LED Linear Light Replacement – Hype Vs. Fact
I always want to pass along great information, even if I didn’t think of it.
For what I”m about to share with you, I’ll gladly pass credit on to Jim Brodrick, Lighting Program Manager for the U.S. Department Of Energy. Jim probably knows more about LED technology than any other person in the world. So when he says something on the subject, we in the light business treat him like the old E. F. Hutton commercials – when he talks, we listen.
One of the things Jim has been talking about recently is LED linear light replacement, and in particular, research done through the U.S. Government’s Caliper program, which analyzes the latest and greatest lights to hit the market, to see if they live up to their marketing hype. What he’s uncovered through the testing, is something that all of us in the industry, should know.
One Caliper report that Jim shared from last year, showed that LED linear replacement lamps may not be ready to replace T12 and T8 fluorescents.
“LED technology is not yet ready to displace linear fluorescent lamps as replacement light sources in recessed troffers for general interior lighting.”
I’m no word smith but I get the drift – we probably need to pull back a bit before we anoint LED as the greatest thing since sliced bread, at least in its current form, as applied to replacing office fluorescents.
Some of the problems included:
1. CALiPER found that the light output from LED replacement lamps only amounted to half, at most of fluorescent it was supposed to replace. Their lower than expected light output, performance and efficiency meant that testers had to add extra lights, in order to maintain standard fluorescent output. Which kinda screws up the whole idea of using them.
2. Another problem the Caliper testing uncovered, says Jim, is that troffers fitted with LED replacement lamps had “narrower light distribution, which could compromise illumination uniformity and vertical illumination in existing installations.”
3. The news gets worse – further testing in three of the four LED’s required bypassing the fluorescent ballast. If you’re retrofitting, that means more labor, higher cost and more of a pain in the ballast. Efficiency was also diminished, wattage became uncertain, lighting colors became too cool to match other lights – you can see where Jim is going with this.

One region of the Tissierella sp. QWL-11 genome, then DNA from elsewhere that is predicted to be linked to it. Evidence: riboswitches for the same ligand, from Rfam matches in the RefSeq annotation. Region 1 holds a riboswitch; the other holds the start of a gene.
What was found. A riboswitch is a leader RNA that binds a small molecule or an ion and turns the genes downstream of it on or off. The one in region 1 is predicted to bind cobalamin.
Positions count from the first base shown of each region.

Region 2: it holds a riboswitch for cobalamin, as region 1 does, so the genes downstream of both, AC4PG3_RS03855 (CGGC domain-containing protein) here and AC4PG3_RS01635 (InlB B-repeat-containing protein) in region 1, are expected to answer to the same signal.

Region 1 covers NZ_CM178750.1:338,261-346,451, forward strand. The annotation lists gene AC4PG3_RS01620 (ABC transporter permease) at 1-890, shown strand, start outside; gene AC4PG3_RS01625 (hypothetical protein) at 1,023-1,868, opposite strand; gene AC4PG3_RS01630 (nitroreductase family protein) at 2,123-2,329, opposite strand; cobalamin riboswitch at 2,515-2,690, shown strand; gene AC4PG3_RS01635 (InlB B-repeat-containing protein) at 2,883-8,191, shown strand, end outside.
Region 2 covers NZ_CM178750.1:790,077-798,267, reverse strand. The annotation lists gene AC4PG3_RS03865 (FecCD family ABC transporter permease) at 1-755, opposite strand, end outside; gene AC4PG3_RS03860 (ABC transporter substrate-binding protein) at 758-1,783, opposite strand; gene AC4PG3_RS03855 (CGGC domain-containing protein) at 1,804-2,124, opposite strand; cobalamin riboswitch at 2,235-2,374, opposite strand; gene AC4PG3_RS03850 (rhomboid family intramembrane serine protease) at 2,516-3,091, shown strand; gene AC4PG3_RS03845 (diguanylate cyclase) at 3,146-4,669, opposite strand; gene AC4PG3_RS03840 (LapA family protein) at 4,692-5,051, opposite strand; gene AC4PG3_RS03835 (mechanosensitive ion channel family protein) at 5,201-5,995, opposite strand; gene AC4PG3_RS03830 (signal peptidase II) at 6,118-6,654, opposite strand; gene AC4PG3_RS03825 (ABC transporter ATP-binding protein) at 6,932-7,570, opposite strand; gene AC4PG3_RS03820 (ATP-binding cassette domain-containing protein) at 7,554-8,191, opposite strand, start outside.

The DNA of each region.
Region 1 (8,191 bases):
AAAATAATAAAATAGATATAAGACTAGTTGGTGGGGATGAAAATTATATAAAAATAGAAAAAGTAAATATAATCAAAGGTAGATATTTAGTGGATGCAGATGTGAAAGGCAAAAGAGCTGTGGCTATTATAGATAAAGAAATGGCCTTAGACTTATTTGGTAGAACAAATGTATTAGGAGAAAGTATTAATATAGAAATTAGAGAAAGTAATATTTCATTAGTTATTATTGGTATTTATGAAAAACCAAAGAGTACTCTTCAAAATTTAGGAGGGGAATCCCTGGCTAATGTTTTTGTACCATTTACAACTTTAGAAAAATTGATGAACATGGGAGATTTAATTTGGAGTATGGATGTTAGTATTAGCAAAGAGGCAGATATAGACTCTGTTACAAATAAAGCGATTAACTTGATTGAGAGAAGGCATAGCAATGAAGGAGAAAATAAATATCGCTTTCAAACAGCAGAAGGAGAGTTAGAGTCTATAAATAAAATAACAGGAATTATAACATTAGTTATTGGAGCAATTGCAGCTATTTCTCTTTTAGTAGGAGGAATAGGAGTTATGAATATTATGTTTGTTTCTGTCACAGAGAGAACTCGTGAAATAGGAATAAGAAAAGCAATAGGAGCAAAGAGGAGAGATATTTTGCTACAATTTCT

More testing last year pretty much verified the earlier research. Light output in the LED replacement lamps performed below the T8’s and T12’s they were replacing, at almost every benchmark – output, efficiency, color, additional labor you name it.
And then there’s the additional cost. We all know that LED replacement lamps are expensive – they average upwards of $100, even $150, compared to the miserly $3 T8 standard fluorescent. And, as the report noted, nobody knows how these LED’s hold up, long-term, because there ISN’T any long-term – they haven’t been out long enough. Whatever the lights are promising in terms of lifetime usage hours – I’ve seen some at over 50,000 hours – that’s nothing but an educated guess by the manufactures.
Of course the other issue revealed by the testing is that the fluorescents themselves have their own sets of problems. Low temperatures negatively affect their performance. There’s the mercury issue, although Philips has done a fantastic job of reducing it, by over 30% compared to competitors bulbs, in most cases. The report is highly critical of manufacturer’s over-hyped claims on their products – as if this is anything new to us who distribute them. T8 technology still is one hell of a light!
As for LED’s – if they live up to the hype, great, we’ll be on the front lines, singing their praises to our contractor clients. But for now we’ll hang onto our incredibly efficient stringently tested high performing T8’s – unless and until the truly “next best thing” comes along.
Jack Huff, along with his son Brian and wife Sue, owns and manages Adventure Lighting in Des Moines, Iowa. For more information, go to www.adventurelighting.com
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